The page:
Weekly Fish Reports

Sea to Table's Weekly Fish Report provides weekly information on landings and species availability from each of our partner fisheries.


Things heating up

August 24, 2014

This year recorded the Earth's warmest June on record since instrument data began in 1880. The global oceans were not just the warmest on record for June, but they also broke the all-time record for how unusually warm it was. February 1985 was last month that temperatures were below the 20th century average. “People under the age of thirty have not lived in a world without global warming," said Michel Jarraud, of the U.N.'s World Meteorological Organization.

The effects of climate change will affect myriad changes on eco systems and human systems alike. Not only have New England cod sought refuge in the colder waters off Greenland, but the world’s largest fish market may be on the move. The 57 acres of Tokyo’s legendary Tsukiji Market is being eyed by MGM Resorts International as the site for the world’s largest casino. 

Change is always challenging, but not always bad. People want transparent connections to the source of their food that long and convoluted supply chains can not provide. Shortening the distance between producers and consumers is a key concept in fixing our broken industrial food system. The ability to know who grew your tomato or who caught your fish is a step in the right direction.

Beaufort, North Carolina Summer Flounder at MAS Tapas
Cape Cod Surf Clams and Periwinkles at Patowmack Farms

Two of our favorite Virginia chefs were recognized this week for all the delicious work they do. Tomas Rahal’s MAS Tapas was rated Charlottesville’s best restaurant for the fourth year running, and Tarver King’s Patowmack Farm featured in both Modern Luxury and the Washington Post. Well deserved shout outs for these great chefs and excellent folks.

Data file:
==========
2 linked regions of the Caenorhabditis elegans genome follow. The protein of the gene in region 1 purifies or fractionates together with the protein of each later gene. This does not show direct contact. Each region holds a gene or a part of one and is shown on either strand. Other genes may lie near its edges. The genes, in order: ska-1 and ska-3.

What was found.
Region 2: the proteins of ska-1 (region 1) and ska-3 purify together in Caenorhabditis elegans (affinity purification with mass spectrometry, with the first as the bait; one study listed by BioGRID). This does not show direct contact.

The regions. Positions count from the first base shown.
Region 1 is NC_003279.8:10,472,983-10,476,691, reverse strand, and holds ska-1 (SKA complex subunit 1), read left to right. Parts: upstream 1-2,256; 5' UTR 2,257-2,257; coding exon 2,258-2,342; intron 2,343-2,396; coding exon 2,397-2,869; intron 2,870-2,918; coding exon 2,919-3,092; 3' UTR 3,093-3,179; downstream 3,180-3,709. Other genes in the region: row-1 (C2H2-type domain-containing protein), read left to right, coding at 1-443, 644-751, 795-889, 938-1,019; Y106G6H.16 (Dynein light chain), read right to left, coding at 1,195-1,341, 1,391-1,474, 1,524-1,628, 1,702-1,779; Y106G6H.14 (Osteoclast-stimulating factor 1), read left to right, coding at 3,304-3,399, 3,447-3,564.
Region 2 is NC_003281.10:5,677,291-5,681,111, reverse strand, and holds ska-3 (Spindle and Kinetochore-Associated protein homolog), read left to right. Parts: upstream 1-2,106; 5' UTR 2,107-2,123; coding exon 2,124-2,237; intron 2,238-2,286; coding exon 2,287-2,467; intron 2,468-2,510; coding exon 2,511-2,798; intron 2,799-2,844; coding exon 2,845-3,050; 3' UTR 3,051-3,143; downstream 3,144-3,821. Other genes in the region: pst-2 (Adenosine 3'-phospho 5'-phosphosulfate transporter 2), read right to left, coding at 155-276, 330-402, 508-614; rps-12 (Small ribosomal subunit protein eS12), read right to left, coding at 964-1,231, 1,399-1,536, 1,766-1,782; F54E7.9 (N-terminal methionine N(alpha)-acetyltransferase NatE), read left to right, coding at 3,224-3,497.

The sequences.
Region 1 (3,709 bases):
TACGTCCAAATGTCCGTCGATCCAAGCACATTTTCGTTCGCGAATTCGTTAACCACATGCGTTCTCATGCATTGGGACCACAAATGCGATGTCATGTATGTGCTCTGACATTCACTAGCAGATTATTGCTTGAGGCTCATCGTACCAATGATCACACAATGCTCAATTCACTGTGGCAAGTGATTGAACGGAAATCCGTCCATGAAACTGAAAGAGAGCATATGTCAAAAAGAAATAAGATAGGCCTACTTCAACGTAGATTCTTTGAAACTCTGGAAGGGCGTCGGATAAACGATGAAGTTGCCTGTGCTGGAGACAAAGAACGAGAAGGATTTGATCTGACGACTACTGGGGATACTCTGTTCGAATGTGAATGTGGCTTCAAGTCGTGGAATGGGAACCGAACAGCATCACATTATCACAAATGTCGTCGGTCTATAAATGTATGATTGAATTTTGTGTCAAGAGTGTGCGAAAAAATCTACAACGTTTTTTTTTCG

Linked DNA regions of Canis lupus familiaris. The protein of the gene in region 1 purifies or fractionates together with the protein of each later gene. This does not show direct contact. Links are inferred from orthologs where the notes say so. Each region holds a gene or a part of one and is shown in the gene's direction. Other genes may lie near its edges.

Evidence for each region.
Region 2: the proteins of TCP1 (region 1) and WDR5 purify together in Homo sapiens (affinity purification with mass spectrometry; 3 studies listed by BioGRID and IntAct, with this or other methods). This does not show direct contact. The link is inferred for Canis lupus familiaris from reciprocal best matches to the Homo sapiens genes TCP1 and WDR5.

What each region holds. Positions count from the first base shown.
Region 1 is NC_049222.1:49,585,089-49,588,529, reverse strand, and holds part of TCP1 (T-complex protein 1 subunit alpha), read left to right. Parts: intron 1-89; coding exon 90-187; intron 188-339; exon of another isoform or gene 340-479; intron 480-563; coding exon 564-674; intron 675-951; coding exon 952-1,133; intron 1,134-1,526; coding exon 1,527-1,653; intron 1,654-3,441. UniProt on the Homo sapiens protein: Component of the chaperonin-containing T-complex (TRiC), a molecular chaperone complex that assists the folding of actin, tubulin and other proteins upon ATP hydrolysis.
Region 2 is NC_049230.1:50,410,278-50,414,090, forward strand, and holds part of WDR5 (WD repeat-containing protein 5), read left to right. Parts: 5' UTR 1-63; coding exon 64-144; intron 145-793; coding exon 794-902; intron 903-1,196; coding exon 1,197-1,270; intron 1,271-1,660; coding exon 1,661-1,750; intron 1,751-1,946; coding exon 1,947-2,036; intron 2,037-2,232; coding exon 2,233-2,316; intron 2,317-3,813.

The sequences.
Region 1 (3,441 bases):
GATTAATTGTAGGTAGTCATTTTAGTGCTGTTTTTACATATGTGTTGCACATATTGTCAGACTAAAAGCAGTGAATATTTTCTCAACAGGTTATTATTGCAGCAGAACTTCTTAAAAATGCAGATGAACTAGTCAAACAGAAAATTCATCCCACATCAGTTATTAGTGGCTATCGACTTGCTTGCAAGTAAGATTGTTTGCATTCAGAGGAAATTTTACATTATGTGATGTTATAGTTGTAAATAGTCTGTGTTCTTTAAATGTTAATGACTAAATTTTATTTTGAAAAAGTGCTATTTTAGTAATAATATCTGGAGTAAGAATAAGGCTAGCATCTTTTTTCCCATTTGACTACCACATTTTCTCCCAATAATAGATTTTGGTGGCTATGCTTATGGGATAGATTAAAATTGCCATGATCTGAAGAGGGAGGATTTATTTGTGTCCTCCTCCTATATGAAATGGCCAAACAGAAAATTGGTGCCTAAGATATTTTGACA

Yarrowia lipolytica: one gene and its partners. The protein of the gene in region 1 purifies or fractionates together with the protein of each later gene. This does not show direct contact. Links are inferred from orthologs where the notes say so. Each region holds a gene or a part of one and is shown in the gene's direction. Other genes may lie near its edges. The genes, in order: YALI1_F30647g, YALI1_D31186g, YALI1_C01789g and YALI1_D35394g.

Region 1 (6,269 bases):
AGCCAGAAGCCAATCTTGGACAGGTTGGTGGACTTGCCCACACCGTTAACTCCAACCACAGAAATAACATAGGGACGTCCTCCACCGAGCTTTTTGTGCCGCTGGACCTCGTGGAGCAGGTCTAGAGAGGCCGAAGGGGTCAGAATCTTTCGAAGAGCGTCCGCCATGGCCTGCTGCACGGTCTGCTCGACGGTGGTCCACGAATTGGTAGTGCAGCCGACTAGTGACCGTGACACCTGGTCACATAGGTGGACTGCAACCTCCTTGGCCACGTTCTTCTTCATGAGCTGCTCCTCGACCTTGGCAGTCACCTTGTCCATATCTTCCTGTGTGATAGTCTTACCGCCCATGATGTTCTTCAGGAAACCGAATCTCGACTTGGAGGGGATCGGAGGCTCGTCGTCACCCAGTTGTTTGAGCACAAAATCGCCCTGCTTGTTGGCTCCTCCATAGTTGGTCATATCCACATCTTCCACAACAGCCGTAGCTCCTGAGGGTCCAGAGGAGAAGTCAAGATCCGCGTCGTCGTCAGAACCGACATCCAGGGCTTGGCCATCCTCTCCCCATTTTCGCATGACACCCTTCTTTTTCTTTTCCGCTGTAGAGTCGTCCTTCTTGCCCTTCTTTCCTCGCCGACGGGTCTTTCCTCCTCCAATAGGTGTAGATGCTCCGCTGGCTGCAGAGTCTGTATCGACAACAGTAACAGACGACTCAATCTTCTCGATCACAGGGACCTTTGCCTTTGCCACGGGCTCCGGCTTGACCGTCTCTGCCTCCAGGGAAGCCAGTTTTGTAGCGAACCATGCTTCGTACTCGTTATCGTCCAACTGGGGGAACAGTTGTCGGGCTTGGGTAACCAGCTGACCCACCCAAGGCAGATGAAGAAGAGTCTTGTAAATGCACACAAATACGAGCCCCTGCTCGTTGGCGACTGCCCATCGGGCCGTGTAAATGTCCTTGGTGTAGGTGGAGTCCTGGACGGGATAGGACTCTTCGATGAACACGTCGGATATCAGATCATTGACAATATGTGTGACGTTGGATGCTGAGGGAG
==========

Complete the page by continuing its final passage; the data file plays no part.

The trend of diners wanting to eat more and varied healthy seafood continues to grow.  Man is not the only fan of fish, as we know the favorite food of Alaskan bears. But talk about man bites dog(fish); watch this video of a Goliath Grouper swallowing a shark whole.

All the best,
from the Dimins and the Sea to Table team


 

Sharks, Salmon and Smarts

August 17, 2014

Shark Week has become an annual obsession with one of the planet’s most magnificent marine creatures. The quest for shark fin soup has caused a worldwide decimation of shark populations, and the large apex predators are threatened everywhere. With more than 270 species, some shark populations are thriving. MSC certified Atlantic Spiny Dogfish, a delicious flaky white fish that is underloved in the US but the favorite for fish and chips in the UK, was recently reported to be far more prevalent in the Gulf of Maine than previously thought. Conservation efforts are improving, and over the past 30 years the advent of the EPA and the Clean Water Act have had such a positive effect in the waters about NYC that local sightings of Great White Sharks and Humpback Whales have been in numbers not seen in more than a century.

Humpback Whale off the beach near Coney Island (photo:Artie Raslich/Gotham Whale)
Virginia Chef Sebastien Agez visited Cape Cod and sent us this photo of dogfish at the dock in Chatham, MA